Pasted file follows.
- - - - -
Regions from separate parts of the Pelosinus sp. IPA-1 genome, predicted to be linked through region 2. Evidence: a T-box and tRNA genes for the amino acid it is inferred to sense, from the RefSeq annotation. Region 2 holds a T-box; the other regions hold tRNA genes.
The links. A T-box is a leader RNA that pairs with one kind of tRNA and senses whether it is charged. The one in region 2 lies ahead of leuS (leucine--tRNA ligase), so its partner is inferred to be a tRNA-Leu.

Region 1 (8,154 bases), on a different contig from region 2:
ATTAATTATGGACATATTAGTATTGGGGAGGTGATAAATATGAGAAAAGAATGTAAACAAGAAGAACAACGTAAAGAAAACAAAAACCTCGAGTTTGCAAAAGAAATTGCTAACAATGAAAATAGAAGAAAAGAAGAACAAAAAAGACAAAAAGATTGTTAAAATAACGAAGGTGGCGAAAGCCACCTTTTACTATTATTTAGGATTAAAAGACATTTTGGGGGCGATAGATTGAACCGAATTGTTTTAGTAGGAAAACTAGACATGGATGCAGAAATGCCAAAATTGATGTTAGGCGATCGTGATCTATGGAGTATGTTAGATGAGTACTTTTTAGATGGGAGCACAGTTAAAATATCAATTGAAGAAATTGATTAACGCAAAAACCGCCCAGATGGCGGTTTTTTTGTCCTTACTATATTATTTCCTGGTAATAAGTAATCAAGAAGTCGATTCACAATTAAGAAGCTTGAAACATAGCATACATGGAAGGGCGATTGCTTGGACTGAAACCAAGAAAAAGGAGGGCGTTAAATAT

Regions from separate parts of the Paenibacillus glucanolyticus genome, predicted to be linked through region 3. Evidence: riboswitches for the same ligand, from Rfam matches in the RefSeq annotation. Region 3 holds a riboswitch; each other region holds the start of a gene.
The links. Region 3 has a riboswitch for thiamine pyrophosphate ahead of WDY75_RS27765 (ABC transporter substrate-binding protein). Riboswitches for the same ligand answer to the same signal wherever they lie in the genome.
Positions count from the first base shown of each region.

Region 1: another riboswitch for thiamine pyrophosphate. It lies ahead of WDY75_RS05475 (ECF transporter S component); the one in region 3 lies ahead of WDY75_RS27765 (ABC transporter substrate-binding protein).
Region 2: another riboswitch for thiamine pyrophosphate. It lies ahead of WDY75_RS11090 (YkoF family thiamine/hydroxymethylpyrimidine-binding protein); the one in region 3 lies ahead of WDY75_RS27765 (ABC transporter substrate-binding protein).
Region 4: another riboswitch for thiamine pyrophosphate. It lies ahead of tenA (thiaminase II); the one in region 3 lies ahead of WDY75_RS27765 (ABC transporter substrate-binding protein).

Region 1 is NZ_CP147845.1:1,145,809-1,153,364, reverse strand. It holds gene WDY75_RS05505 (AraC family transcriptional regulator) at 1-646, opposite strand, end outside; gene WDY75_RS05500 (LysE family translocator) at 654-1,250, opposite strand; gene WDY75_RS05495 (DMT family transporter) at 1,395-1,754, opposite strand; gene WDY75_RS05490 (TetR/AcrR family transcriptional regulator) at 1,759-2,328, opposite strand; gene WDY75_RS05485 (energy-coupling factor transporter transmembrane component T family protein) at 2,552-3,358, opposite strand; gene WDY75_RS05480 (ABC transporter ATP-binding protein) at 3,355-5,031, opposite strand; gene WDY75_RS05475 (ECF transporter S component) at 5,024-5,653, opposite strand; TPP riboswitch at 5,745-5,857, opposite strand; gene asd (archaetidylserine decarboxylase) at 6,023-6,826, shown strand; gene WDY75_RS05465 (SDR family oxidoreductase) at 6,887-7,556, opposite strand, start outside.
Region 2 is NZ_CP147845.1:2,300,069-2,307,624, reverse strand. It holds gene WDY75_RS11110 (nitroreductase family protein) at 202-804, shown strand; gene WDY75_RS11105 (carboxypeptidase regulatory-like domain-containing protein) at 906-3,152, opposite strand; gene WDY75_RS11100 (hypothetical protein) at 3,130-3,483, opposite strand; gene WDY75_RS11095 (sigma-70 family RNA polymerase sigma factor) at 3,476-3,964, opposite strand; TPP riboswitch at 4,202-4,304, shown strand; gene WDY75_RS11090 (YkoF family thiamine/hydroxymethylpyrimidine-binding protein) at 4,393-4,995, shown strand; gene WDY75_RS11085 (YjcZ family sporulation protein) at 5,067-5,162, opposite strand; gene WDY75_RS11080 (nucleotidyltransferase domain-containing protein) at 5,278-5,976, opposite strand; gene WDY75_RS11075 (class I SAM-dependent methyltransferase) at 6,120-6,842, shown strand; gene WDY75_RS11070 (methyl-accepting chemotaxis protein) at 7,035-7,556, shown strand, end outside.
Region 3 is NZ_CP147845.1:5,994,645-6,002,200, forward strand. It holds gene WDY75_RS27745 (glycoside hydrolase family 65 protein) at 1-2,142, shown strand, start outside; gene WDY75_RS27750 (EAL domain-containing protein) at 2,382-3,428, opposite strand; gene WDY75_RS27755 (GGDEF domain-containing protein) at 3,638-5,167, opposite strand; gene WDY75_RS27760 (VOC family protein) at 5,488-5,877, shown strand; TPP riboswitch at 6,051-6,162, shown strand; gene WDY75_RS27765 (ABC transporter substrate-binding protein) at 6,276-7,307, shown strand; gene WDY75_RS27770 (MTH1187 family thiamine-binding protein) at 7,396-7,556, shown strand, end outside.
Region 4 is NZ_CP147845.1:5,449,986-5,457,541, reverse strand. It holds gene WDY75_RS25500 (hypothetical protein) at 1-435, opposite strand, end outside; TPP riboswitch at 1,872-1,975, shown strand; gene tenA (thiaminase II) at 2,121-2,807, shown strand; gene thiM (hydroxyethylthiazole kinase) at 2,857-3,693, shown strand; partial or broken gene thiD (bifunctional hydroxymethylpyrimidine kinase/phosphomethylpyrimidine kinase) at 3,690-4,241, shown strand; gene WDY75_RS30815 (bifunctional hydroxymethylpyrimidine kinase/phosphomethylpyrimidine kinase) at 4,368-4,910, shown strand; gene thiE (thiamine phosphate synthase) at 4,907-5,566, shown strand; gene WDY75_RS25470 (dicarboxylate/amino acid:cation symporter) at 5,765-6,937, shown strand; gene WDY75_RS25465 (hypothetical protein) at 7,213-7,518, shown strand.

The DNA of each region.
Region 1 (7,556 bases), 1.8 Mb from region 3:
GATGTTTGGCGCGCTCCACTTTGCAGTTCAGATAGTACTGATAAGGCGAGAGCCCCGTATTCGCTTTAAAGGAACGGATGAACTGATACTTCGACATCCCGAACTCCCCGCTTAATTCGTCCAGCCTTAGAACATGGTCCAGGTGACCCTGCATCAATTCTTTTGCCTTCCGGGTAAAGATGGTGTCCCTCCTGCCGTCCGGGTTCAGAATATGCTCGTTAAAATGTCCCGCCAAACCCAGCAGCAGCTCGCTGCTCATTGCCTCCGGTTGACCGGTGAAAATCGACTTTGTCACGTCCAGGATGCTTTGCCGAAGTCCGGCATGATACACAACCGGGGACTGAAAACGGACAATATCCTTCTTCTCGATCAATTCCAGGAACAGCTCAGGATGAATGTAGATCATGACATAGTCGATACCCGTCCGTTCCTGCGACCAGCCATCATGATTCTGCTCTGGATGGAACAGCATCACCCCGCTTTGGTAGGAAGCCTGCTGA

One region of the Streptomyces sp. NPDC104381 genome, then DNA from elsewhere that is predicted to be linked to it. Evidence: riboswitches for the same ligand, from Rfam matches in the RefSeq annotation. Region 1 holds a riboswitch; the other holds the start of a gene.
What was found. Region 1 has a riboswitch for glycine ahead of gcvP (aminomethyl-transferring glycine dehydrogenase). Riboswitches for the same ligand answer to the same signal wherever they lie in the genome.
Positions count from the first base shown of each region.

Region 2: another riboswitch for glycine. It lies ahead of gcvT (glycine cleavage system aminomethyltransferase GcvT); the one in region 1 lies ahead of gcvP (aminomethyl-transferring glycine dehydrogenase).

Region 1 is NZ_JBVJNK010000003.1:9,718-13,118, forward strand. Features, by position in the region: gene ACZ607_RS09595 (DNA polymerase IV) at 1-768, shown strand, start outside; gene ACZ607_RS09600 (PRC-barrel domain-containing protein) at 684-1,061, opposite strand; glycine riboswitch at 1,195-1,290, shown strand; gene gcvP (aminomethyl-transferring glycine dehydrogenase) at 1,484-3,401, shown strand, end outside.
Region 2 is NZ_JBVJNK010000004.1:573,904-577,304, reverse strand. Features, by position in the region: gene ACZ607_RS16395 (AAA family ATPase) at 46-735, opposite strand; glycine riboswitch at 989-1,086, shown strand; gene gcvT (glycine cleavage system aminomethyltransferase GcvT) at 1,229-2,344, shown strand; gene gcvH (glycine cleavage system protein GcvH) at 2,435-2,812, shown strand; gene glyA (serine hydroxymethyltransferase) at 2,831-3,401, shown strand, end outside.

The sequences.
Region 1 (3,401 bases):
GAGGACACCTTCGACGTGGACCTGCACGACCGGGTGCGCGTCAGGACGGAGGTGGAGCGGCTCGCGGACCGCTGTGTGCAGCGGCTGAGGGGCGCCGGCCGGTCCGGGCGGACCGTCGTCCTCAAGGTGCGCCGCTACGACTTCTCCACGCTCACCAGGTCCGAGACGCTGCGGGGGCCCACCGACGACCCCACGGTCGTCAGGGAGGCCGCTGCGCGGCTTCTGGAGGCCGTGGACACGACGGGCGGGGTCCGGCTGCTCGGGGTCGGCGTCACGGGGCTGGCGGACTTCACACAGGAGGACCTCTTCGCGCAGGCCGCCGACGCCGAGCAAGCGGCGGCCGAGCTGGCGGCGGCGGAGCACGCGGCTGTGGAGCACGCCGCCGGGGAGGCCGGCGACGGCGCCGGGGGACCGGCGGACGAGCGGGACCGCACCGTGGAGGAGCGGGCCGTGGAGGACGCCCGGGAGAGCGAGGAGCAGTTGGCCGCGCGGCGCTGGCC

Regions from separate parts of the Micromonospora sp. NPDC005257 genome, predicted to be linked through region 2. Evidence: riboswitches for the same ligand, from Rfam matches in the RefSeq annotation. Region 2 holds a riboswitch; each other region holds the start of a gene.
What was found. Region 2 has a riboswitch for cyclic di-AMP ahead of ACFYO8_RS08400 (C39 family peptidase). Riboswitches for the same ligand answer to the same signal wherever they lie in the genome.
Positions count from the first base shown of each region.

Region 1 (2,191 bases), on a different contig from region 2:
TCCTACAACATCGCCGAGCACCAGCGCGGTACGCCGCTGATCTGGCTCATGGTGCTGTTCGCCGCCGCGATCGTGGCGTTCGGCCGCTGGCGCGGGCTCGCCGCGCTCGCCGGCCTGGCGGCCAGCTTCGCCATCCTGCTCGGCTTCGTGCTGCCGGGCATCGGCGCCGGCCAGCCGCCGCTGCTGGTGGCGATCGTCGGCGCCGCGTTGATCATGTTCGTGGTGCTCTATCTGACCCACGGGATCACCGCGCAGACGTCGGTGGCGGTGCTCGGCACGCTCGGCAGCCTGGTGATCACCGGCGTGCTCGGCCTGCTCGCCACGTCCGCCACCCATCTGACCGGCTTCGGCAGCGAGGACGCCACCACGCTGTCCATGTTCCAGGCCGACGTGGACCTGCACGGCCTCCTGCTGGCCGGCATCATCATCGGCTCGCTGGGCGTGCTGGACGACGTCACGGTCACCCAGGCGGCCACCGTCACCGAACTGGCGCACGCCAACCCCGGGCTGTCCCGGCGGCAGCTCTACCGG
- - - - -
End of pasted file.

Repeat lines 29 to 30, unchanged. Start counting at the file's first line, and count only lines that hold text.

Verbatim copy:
Positions count from the first base shown of each region.

Region 1 (2,191 bases), on a different contig from region 2: